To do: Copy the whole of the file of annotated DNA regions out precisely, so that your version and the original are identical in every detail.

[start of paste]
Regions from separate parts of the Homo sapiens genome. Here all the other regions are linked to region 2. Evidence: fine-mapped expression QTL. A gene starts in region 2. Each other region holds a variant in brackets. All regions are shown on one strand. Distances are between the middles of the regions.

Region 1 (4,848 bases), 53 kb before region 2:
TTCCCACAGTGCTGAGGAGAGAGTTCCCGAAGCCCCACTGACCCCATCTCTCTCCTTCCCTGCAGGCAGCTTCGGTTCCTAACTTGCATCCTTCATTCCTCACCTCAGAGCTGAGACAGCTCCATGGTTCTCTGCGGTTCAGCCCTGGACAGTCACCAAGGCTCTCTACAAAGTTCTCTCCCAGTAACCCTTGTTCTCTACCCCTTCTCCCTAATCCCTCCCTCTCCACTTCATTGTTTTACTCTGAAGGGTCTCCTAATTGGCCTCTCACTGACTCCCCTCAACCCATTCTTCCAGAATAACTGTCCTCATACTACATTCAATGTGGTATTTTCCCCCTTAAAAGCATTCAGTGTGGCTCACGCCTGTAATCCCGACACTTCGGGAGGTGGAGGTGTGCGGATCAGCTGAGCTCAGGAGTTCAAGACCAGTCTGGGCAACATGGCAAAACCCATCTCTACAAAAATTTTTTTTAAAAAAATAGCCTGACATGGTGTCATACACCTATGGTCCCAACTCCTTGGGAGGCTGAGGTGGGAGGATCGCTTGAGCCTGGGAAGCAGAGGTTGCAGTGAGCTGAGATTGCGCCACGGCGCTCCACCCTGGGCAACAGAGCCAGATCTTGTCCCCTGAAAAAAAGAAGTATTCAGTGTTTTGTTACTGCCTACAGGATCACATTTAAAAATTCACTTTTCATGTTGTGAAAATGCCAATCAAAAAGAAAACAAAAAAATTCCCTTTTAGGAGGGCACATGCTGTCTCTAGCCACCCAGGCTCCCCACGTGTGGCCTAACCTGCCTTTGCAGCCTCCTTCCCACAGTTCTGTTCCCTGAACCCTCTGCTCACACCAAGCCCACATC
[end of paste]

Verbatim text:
Regions from separate parts of the Homo sapiens genome. Here all the other regions are linked to region 2. Evidence: fine-mapped expression QTL. A gene starts in region 2. Each other region holds a variant in brackets. All regions are shown on one strand. Distances are between the middles of the regions.

Region 1 (4,848 bases), 53 kb before region 2:
TTCCCACAGTGCTGAGGAGAGAGTTCCCGAAGCCCCACTGACCCCATCTCTCTCCTTCCCTGCAGGCAGCTTCGGTTCCTAACTTGCATCCTTCATTCCTCACCTCAGAGCTGAGACAGCTCCATGGTTCTCTGCGGTTCAGCCCTGGACAGTCACCAAGGCTCTCTACAAAGTTCTCTCCCAGTAACCCTTGTTCTCTACCCCTTCTCCCTAATCCCTCCCTCTCCACTTCATTGTTTTACTCTGAAGGGTCTCCTAATTGGCCTCTCACTGACTCCCCTCAACCCATTCTTCCAGAATAACTGTCCTCATACTACATTCAATGTGGTATTTTCCCCCTTAAAAGCATTCAGTGTGGCTCACGCCTGTAATCCCGACACTTCGGGAGGTGGAGGTGTGCGGATCAGCTGAGCTCAGGAGTTCAAGACCAGTCTGGGCAACATGGCAAAACCCATCTCTACAAAAATTTTTTTTAAAAAAATAGCCTGACATGGTGTCATACACCTATGGTCCCAACTCCTTGGGAGGCTGAGGTGGGAGGATCGCTTGAGCCTGGGAAGCAGAGGTTGCAGTGAGCTGAGATTGCGCCACGGCGCTCCACCCTGGGCAACAGAGCCAGATCTTGTCCCCTGAAAAAAAGAAGTATTCAGTGTTTTGTTACTGCCTACAGGATCACATTTAAAAATTCACTTTTCATGTTGTGAAAATGCCAATCAAAAAGAAAACAAAAAAATTCCCTTTTAGGAGGGCACATGCTGTCTCTAGCCACCCAGGCTCCCCACGTGTGGCCTAACCTGCCTTTGCAGCCTCCTTCCCACAGTTCTGTTCCCTGAACCCTCTGCTCACACCAAGCCCACATC